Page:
Robert Stewart Distinguished Lecture: Dr. Jack Dongarra, The University of Tennessee

Dr. Jack Dongarra
Wednesday, February 21, 2024 - 4:25pm

The Robert Stewart Distinguished Lecture is made possible by the generous contribution of Dr. Long Ngyuen, who received his doctorate degree from the ISU Computer Science department in 1975. This annual event is held in honor of his mentor, Dr. Robert Stewart, Professor Emeritus and the first department chair in Computer Science at ISU. 

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An Overview of High-Performance Computing and Future Requirements


In this talk, we examine how high-performance computing has changed over the last ten years and look toward the future in terms of trends. These changes have had and will continue to impact our numerical scientific software significantly. A new generation of software libraries and algorithms are needed for the effective and reliable use of (wide area) dynamic, distributed, and parallel environments. Some of the software and algorithm challenges have already been encountered, such as the management of communication and memory hierarchies through a combination of compile-time and run-time techniques, but the increased scale of computation, depth of memory hierarchies, range of latencies, and increased run-time environment variability will make these problems much harder.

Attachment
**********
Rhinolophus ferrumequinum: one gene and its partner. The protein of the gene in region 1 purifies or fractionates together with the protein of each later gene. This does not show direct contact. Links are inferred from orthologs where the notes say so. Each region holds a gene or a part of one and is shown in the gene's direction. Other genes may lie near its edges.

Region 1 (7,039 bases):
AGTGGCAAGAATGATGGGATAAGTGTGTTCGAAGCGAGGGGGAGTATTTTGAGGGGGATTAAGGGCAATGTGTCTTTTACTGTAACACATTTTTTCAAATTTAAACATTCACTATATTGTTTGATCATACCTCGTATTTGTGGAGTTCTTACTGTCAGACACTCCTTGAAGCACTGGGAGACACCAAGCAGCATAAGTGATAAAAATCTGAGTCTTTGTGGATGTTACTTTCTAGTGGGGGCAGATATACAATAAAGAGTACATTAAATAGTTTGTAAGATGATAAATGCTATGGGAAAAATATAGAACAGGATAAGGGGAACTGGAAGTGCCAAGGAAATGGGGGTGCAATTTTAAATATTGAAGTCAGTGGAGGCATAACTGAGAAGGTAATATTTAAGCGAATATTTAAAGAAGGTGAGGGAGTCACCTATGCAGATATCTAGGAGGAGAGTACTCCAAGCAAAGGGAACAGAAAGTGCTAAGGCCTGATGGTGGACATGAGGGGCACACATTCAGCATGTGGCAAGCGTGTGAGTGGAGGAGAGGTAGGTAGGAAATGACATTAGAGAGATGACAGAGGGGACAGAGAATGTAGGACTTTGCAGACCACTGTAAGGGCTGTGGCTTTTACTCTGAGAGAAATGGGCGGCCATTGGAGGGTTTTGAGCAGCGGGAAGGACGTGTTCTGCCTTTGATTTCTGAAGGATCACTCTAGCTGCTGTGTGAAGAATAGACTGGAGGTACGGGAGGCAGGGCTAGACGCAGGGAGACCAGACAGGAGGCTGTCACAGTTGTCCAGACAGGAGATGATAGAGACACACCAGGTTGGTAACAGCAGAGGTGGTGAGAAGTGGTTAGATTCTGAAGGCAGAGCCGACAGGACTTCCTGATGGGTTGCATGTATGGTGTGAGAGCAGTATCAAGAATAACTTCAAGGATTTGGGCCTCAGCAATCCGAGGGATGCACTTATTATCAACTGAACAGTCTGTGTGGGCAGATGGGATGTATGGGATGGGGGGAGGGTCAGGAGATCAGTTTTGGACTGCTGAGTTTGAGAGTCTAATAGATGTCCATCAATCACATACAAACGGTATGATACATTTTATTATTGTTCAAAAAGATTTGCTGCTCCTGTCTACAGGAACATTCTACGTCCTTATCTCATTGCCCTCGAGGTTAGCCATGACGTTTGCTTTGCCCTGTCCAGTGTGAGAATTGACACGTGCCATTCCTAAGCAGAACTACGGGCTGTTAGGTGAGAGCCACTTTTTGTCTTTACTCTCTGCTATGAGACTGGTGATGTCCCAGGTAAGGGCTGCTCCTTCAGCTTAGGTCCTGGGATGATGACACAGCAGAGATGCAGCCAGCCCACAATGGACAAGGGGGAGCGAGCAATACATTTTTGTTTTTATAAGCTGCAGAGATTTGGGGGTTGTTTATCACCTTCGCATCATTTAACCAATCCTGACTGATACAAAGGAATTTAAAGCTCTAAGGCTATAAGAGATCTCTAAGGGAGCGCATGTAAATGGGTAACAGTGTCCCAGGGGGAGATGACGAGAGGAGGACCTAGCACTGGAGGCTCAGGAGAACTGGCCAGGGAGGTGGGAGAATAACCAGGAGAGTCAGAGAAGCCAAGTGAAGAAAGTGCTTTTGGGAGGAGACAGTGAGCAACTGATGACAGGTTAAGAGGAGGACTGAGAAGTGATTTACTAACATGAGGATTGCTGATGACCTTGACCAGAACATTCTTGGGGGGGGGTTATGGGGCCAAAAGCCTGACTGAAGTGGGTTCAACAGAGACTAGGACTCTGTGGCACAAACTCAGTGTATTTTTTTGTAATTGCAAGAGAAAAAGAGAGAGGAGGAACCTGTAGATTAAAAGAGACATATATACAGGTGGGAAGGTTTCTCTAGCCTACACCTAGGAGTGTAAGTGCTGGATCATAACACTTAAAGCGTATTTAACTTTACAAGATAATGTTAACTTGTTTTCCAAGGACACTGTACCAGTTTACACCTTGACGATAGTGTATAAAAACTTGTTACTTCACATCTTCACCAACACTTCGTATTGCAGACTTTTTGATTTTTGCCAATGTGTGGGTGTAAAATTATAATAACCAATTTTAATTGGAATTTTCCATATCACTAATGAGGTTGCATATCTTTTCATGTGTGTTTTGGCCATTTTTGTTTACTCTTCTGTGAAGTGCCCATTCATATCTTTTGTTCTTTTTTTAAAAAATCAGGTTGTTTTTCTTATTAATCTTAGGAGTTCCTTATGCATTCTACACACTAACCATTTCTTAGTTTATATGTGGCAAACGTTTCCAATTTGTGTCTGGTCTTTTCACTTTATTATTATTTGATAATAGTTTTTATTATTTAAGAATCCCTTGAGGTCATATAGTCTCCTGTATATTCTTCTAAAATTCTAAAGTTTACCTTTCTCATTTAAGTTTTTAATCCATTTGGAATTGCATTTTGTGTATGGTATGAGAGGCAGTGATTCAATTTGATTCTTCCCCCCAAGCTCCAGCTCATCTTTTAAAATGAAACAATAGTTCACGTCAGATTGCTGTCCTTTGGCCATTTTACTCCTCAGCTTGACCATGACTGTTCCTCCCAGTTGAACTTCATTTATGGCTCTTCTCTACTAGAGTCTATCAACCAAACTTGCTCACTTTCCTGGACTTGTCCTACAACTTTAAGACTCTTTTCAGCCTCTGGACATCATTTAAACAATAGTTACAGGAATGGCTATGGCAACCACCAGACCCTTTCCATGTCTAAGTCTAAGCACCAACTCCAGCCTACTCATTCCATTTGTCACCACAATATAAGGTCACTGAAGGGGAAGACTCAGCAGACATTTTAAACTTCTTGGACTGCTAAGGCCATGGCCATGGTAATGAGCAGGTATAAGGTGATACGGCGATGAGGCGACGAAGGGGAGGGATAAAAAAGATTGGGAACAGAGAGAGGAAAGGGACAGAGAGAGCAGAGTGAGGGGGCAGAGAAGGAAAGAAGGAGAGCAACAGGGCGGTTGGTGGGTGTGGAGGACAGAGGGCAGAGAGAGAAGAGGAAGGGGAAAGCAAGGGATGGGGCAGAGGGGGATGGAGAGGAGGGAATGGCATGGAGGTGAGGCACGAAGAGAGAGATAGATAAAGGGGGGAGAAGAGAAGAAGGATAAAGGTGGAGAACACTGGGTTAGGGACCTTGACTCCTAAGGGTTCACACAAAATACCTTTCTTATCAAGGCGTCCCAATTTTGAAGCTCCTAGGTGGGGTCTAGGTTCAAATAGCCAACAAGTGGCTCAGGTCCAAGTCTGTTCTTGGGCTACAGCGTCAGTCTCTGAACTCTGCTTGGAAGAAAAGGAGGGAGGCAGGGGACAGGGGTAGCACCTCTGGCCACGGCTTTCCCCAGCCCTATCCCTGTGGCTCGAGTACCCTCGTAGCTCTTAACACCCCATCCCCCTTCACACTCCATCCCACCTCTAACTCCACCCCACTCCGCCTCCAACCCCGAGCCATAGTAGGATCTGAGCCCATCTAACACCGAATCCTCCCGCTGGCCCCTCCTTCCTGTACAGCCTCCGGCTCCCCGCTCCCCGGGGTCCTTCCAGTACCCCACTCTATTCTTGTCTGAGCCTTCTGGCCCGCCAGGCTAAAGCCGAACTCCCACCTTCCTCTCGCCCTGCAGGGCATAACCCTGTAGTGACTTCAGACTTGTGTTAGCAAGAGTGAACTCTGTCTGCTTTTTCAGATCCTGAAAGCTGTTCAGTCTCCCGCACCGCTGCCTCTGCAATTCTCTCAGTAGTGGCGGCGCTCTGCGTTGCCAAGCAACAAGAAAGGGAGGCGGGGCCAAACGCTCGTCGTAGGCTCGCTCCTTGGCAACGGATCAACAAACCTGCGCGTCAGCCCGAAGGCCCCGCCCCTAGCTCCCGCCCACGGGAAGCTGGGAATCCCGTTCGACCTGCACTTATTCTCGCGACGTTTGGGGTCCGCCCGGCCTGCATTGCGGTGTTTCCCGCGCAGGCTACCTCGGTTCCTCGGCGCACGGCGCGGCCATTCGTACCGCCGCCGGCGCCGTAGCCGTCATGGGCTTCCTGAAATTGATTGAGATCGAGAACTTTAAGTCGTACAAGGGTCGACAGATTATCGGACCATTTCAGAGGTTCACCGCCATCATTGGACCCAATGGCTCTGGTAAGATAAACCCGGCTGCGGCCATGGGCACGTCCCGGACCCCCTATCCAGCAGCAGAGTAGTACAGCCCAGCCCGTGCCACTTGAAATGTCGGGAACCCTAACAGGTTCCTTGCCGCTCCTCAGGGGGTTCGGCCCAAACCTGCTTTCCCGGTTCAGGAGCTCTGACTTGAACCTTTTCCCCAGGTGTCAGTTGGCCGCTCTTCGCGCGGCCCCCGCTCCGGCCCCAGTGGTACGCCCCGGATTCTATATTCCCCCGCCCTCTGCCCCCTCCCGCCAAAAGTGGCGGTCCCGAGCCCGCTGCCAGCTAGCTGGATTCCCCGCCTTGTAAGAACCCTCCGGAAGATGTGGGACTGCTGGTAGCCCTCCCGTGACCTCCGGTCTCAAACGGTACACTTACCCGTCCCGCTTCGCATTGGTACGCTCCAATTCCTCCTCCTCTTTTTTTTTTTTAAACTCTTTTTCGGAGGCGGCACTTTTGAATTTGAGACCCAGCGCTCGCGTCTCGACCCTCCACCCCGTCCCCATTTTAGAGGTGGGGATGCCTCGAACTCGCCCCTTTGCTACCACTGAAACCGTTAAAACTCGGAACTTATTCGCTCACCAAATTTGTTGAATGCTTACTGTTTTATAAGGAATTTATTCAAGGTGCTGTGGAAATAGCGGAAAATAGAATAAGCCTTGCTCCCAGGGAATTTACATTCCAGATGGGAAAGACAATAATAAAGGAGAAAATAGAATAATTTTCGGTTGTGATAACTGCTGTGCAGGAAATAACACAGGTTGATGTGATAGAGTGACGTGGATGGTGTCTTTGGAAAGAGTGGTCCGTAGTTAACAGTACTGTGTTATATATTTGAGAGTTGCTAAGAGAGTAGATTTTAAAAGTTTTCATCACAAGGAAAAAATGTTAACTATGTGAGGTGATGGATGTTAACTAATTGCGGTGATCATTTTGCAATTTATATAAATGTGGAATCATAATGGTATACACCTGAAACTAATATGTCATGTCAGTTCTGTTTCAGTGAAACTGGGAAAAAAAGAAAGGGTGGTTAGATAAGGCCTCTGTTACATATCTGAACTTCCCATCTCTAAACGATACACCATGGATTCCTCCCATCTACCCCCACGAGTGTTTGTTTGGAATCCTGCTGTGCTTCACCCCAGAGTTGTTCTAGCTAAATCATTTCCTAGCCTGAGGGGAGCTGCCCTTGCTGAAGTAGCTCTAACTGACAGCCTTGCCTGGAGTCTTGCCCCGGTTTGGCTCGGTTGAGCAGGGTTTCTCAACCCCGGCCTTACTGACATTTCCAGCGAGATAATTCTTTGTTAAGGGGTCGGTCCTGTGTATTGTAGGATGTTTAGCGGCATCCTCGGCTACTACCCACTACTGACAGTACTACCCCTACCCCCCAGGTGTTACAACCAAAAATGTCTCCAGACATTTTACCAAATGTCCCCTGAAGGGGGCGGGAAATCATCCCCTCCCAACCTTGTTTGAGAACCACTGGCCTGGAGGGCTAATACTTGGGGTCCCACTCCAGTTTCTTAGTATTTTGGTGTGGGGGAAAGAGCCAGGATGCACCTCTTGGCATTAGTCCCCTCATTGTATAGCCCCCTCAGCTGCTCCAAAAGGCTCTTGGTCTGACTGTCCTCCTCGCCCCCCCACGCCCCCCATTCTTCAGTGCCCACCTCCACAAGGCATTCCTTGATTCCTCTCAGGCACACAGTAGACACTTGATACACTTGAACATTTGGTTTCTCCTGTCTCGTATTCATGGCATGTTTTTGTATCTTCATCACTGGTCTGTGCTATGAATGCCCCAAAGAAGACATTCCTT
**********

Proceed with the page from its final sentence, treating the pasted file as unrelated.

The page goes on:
About Jack Dongarra

Jack Dongarra specializes in numerical algorithms in linear algebra, parallel computing, the use of advanced computer architectures, programming methodology, and tools for parallel computers. He holds appointments at the University of Manchester, Oak Ridge National Laboratory, and the University of Tennessee, where he founded the Innovative Computing Laboratory. In 2019 he received the ACM/SIAM Computational Science and Engineering Prize. In 2020 he received the IEEE-CS Computer Pioneer Award. He is a Fellow of the AAAS, ACM, IEEE, and SIAM; a foreign member of the British Royal Society, a member of the US National Academy of Sciences, and the National Academy of Engineering. Most recently, he received the 2021 ACM A.M. Turing Award for his pioneering contributions to numerical algorithms and software that have driven decades of extraordinary progress in computing performance and applications.